Icelandic Prime Minister Sigmundur David Gunnlaugsson offered to step down today following a data leak from a Panama law firm that suggested he and his wife secretly channelled funds to an offshore tax haven in the Caribbean.
Gunnlaugsson offered to resign after a meeting of lawmakers from his Progressive Party, which has governed with the Independence Party since 2013, in a bid to salvage the coalition government, Fisheries and Agriculture Minister Sigurdur Ingi Johannsson said.
Gunnlaugsson, who faces a looming no-confidence vote and had been urged to resign following the so-called Panama Papers leak, suggested Johannsson replace him as premier in a bid to avert new elections.
Johannsson said Gunnlaugsson would stay on as party leader.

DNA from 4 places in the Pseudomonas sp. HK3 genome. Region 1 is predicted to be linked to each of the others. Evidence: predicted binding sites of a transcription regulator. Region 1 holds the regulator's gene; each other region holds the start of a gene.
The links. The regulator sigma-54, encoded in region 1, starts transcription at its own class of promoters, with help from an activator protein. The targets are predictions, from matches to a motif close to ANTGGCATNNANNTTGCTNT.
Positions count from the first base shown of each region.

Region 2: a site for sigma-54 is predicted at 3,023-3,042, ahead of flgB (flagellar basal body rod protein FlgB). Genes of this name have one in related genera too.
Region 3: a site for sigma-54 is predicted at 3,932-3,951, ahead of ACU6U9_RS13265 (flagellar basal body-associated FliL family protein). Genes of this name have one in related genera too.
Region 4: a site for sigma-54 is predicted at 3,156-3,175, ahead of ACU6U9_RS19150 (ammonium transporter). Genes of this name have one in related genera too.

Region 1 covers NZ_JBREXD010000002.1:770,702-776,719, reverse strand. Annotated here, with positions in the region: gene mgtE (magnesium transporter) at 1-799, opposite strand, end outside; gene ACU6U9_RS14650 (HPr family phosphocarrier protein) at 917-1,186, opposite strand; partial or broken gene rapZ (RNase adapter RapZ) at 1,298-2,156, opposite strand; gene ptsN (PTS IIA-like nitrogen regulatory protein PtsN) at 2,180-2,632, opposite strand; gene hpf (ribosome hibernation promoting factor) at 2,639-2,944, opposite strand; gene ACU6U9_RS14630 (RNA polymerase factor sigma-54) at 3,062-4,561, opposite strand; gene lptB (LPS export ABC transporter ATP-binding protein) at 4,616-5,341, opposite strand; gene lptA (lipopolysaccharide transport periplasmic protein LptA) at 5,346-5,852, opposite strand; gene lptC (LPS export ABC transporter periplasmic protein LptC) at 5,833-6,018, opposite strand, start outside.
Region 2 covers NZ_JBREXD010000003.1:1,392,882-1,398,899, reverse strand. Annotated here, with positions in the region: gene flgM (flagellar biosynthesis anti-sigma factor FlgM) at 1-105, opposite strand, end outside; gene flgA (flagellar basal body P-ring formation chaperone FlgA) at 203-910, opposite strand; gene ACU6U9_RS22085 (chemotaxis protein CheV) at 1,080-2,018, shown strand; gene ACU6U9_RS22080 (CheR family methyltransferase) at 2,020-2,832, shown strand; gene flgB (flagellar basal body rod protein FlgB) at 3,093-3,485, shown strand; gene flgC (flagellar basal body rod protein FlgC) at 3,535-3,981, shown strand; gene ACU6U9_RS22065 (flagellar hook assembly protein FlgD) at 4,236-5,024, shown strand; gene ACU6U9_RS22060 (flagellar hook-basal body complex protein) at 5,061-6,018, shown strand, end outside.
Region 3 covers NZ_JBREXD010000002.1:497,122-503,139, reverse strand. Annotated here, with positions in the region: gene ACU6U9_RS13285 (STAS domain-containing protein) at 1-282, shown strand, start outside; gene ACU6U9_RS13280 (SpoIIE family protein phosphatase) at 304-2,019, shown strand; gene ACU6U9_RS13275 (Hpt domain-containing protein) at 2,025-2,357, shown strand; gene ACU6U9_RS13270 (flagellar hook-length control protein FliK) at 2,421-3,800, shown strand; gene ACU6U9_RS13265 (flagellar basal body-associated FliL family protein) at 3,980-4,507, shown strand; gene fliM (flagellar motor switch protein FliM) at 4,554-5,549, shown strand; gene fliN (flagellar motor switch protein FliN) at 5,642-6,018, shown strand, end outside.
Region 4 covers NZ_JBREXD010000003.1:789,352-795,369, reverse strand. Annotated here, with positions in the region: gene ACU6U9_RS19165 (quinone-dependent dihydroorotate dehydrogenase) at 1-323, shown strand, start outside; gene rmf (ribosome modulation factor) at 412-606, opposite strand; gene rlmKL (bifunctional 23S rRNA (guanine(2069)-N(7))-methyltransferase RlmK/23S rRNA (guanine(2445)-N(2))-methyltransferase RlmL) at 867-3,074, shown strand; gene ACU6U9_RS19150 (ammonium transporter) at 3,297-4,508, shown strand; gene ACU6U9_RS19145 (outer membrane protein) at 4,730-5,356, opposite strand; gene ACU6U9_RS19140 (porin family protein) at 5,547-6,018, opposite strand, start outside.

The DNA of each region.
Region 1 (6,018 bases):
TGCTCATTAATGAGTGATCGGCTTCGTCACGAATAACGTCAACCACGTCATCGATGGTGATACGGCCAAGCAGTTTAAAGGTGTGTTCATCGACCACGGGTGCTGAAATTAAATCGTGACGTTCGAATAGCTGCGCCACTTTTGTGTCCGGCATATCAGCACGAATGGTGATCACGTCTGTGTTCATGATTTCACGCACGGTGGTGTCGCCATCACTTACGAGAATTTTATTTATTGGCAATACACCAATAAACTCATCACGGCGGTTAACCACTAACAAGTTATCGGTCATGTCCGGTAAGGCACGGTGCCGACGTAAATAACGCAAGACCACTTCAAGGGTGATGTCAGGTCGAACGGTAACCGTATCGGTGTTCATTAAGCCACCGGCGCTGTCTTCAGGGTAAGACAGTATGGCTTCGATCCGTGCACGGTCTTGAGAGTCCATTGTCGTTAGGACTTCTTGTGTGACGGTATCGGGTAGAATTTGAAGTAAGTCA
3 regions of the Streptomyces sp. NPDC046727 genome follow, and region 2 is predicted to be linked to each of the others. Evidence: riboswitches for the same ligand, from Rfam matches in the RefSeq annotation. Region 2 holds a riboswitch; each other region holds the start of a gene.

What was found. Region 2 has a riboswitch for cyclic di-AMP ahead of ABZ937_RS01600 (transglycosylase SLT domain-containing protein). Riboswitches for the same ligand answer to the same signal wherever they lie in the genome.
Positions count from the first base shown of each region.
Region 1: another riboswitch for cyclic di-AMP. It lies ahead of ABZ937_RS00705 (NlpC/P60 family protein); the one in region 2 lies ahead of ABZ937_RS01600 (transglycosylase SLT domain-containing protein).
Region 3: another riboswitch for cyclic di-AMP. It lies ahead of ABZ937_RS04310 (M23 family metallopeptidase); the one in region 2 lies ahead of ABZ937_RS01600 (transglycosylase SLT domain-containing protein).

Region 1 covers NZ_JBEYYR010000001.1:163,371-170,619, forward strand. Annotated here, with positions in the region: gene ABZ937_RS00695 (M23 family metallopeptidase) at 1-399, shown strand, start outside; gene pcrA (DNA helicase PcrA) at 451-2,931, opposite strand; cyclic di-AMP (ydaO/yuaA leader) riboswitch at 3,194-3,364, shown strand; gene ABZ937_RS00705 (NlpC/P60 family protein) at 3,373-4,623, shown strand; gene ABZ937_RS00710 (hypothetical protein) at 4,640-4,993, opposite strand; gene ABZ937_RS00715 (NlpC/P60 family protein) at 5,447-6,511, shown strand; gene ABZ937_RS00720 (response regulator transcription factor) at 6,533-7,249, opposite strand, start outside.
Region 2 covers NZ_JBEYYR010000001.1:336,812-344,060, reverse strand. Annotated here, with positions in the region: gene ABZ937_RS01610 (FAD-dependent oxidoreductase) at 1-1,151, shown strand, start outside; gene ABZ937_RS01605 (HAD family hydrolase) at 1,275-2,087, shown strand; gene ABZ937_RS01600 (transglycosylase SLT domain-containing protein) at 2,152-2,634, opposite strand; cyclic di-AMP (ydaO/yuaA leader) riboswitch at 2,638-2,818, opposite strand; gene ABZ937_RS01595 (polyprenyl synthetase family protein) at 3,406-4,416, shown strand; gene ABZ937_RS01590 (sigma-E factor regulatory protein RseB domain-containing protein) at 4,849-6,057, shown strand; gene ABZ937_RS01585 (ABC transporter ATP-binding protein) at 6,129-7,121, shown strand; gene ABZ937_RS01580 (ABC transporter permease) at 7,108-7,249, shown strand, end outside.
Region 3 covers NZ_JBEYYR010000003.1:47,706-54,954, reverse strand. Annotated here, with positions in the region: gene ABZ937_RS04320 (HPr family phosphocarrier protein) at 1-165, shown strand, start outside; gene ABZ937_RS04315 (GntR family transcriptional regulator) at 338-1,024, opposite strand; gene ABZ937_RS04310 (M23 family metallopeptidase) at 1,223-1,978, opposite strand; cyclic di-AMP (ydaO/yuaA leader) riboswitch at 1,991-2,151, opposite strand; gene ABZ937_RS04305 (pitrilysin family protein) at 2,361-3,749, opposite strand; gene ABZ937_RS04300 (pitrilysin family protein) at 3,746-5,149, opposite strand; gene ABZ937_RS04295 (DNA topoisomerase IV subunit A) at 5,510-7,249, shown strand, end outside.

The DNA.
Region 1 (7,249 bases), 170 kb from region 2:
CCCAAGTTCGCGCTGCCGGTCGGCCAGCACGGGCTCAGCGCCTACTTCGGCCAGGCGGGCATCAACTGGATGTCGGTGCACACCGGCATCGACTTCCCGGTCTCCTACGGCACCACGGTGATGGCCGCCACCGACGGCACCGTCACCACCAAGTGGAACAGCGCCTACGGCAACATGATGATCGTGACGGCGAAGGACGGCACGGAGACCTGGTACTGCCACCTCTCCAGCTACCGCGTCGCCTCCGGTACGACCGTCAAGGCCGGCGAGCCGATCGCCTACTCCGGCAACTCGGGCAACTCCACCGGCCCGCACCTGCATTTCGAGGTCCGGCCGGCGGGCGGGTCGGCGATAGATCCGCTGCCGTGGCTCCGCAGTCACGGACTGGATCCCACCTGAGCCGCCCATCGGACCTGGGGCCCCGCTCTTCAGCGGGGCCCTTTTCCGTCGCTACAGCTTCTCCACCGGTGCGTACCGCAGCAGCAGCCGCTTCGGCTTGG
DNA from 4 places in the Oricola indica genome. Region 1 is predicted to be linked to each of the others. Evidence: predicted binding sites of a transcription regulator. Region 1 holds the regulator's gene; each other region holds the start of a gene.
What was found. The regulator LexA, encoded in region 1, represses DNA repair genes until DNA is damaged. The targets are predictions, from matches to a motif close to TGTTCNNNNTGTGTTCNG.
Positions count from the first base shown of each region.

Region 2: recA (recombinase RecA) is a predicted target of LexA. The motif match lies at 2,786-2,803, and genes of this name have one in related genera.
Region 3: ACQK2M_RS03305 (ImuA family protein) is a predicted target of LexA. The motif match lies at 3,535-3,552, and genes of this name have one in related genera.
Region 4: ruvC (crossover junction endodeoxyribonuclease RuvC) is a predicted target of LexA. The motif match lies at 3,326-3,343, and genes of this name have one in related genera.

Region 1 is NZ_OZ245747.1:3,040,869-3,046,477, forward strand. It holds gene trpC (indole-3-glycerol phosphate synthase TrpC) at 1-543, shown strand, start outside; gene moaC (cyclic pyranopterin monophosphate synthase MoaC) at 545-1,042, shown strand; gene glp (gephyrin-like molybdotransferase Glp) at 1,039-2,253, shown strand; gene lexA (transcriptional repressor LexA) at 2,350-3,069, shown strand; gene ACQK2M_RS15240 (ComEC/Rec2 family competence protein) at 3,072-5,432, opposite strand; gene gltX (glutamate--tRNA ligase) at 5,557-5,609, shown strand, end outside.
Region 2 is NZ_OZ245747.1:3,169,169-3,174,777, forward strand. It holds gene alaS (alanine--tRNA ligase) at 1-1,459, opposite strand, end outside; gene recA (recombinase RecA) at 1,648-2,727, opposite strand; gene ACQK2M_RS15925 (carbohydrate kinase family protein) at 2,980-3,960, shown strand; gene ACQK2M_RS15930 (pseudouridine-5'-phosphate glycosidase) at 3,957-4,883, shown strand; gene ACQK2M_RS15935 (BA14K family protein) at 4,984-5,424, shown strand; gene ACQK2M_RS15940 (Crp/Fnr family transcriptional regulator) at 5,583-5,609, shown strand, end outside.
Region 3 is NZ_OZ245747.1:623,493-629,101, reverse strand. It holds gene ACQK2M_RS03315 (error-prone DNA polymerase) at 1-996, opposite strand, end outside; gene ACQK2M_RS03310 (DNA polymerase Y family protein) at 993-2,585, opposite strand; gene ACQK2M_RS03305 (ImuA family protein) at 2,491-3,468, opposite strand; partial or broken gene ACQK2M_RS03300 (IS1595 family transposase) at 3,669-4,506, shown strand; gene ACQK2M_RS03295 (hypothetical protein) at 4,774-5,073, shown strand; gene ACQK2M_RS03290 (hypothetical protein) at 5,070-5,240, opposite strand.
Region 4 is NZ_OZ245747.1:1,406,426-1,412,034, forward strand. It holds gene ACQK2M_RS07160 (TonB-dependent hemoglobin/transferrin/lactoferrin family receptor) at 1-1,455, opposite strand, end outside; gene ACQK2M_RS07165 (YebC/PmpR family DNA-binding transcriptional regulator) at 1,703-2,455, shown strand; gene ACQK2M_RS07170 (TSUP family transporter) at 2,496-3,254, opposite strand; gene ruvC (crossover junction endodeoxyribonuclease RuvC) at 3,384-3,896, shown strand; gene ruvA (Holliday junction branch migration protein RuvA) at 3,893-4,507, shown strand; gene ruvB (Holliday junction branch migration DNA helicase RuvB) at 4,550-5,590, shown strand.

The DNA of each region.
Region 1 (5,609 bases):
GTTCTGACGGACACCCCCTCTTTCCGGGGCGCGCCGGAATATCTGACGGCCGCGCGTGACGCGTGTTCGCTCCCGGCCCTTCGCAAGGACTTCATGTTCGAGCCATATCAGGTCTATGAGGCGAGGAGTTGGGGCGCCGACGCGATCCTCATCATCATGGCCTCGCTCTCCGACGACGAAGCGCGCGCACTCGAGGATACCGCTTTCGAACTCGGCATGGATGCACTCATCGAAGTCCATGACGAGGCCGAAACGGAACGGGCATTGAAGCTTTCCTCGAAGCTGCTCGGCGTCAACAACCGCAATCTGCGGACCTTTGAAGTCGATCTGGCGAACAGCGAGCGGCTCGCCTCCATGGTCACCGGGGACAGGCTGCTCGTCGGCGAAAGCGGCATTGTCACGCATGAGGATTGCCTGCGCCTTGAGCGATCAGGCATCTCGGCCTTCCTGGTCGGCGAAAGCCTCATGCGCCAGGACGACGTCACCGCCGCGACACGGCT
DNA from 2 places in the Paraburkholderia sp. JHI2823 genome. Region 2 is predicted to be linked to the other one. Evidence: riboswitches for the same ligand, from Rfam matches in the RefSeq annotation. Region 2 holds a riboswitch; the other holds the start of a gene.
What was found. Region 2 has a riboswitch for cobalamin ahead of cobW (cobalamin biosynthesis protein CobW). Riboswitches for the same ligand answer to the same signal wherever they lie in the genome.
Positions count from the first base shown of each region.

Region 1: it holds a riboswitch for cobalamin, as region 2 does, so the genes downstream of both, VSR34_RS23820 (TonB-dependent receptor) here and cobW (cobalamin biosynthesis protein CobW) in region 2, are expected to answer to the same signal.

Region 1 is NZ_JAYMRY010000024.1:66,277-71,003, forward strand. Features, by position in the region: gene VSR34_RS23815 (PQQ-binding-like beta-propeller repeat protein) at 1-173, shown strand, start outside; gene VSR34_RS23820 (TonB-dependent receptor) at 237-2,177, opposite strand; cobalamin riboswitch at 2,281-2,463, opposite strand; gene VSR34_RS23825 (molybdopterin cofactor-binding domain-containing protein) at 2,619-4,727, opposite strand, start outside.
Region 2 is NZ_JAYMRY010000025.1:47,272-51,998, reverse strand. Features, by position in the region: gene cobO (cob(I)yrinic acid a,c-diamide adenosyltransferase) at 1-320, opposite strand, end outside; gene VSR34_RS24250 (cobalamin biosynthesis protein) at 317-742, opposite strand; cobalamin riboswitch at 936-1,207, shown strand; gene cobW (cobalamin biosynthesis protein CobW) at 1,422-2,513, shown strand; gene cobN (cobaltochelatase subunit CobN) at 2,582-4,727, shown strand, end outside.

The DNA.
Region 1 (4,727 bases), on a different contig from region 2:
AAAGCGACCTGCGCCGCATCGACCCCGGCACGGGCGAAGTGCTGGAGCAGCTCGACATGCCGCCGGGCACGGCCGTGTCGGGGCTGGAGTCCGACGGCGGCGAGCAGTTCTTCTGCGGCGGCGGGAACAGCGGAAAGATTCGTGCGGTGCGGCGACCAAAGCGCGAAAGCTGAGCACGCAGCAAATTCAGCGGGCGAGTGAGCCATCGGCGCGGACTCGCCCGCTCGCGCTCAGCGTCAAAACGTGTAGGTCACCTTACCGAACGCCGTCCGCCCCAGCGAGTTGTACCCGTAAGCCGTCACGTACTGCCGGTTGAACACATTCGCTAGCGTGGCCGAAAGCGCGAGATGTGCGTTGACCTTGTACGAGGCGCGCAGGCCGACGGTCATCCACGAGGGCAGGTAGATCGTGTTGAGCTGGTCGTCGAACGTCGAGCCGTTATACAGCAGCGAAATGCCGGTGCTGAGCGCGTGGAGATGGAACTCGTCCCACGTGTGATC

The leak of more than 11 million documents from Panamian law firm Mossack Fonseca, which details how money was funnelled to shell companies in tax havens, is said to call into question the finances of numerous politicians, sports stars and celebrities from across 80 countries.
Bjarni Benediktsson, the finance minister who heads the Independence Party, said after a meeting with President Olafur Ragnar Grimsson that he wanted to continue to work with the Progressive Party.
Benediktsson added he would not seek the post as premier and would talk with Johannsson but did not expect a quick solution.
The finance minister added there was need to prepare for elections. The current government's term is scheduled to end in April 2017.